Yesterday, Microsoft announced that Windows 10 May 2020 Update (version 2004) is rolling out to more users who manually check for the upgrade. The release has been pretty smooth, but some people are complaining that the new update broke Windows 10’s built-in tool to optimize storage drives.
According to user reports and our own tests, Windows 10 May 2020 Update has been shipped with another unacknowledged bug that causes the “Optimize Drives” or “Defragment and Optimize drives” tool to act up.
For reference, ‘Optimize Drives‘ is a built-in tool included in Windows 10 and it allows users to defragment all fragmented files and address performance issues. By default Windows 10 automatically runs maintenance on all partitions every week and you can view the status in ‘Optimize Drives’ tool.
In Windows 10 version 2004, Optimize Drives tool can still help users fix performance issues, but it isn’t always reporting the correct status.
For example, the Optimize Drives tool will report that scans were never run on your PC and that your drive still needs optimization. That’s a major problem for admins who want to check the health of a drive as you cannot find out whether your drive was optimized.
So, what’s happening with Windows 10’s drive optimization tool? It looks like the feature is not saving the date of the last drive defragmentation/optimization and is also not displaying the status. The results are removed when you reboot your system.
It’s worth noting that the tool is not broken and it can still help users fix Windows performance issues automatically or manually. You can verify the status of the optimization/defragmentation and TRIM by following these steps:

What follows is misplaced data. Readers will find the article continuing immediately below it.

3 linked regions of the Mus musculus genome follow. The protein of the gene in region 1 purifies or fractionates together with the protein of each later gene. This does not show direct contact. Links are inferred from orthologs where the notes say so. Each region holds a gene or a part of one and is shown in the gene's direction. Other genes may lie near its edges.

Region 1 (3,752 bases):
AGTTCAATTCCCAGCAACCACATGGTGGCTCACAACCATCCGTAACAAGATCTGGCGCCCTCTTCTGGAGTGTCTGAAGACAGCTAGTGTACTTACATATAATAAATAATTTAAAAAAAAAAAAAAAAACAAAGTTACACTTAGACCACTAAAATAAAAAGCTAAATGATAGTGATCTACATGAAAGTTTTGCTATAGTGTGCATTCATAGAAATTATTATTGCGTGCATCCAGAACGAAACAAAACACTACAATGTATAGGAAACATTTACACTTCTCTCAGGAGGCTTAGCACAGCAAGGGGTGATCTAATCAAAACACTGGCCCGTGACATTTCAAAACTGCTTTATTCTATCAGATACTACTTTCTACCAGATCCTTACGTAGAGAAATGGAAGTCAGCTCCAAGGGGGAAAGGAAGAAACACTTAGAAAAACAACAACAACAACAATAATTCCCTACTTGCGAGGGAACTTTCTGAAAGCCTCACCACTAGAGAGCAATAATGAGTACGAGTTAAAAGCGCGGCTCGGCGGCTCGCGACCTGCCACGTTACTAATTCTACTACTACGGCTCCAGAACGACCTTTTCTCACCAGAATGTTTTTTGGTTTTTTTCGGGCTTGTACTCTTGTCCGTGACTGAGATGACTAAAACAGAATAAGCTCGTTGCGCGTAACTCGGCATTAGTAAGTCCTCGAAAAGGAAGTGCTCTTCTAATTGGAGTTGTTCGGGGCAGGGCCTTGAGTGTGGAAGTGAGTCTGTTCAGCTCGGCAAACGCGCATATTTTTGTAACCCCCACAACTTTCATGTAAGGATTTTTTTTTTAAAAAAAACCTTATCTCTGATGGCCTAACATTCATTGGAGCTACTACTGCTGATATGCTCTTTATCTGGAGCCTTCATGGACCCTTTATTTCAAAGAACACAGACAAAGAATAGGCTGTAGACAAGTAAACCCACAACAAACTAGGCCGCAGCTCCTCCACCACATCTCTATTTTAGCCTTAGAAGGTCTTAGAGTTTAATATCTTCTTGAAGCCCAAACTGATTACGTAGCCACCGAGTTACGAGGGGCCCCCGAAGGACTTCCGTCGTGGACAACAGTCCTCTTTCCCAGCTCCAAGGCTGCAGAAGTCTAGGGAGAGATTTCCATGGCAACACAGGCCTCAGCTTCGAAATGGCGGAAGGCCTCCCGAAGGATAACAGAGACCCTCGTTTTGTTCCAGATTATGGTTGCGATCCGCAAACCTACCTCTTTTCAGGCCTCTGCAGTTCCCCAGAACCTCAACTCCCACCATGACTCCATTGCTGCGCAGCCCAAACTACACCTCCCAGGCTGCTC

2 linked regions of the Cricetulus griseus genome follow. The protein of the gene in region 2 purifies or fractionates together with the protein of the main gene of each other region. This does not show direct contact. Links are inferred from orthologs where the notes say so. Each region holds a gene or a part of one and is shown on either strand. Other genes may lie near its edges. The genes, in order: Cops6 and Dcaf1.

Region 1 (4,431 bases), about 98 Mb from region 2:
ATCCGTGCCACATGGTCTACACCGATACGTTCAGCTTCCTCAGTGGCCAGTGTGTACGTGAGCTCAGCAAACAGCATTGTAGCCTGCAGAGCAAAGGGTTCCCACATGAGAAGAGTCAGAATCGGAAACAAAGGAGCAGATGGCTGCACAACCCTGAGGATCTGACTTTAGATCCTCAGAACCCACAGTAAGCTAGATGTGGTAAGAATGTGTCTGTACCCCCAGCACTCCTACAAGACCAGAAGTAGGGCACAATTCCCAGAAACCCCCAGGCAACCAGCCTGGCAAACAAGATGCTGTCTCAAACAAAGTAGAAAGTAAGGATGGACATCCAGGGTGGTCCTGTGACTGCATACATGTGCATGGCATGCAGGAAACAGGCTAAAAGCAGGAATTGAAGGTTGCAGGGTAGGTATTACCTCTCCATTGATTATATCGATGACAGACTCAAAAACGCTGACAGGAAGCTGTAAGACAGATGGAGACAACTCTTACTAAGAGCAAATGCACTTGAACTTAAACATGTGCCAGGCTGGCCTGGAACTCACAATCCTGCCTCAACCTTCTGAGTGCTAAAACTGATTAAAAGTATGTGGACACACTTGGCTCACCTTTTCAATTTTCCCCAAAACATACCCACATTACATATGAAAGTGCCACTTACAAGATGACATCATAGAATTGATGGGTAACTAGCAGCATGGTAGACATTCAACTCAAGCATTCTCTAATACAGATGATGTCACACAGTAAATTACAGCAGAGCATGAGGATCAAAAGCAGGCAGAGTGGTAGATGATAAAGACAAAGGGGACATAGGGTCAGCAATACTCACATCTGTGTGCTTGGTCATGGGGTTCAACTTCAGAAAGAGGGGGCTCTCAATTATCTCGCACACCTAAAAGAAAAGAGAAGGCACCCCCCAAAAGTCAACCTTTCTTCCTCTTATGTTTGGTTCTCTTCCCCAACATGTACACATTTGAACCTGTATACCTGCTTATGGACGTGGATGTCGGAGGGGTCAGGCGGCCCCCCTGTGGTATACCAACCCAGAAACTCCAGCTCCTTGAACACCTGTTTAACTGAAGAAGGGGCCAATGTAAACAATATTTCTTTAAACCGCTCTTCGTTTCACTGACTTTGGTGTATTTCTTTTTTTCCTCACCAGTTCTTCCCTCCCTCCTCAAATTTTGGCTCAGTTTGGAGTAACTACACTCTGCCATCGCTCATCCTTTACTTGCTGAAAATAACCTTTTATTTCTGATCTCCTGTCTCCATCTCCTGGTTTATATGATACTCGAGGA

- Open Start menu.
- Type ‘Event Viewer’ and open it.
- In Event Viewer, navigate to Windows Logs > Application.
- Right-click on Application and click on Filter Current Log.
- Select Defrag in the Event sources drop menu.
- Click on OK.
The middle pane will display a list of events, and clicking on them will display the details in the preview pane.
It’s worth noting that the bug had been reported to Microsoft as part of the Windows Insider program and one user had requested the company to not ship the update with this bug.
The bug somehow made it into the shipping build, but Microsoft has already implemented the fix in the preview builds of Windows 10 Manganese update.
Windows 10 Build 19551, which was released in January, includes the fix.
“Thank you for reporting that the Optimize Drives Control Panel was incorrectly showing that optimization hadn’t run on some devices. We’ve fixed it in this build,” Microsoft noted in a blog post dated January 23, 2020.
It’s likely that this bug will be fixed in an upcoming cumulative update but it’s unclear whether the patch will arrive before the May 2020 Update rollout expands.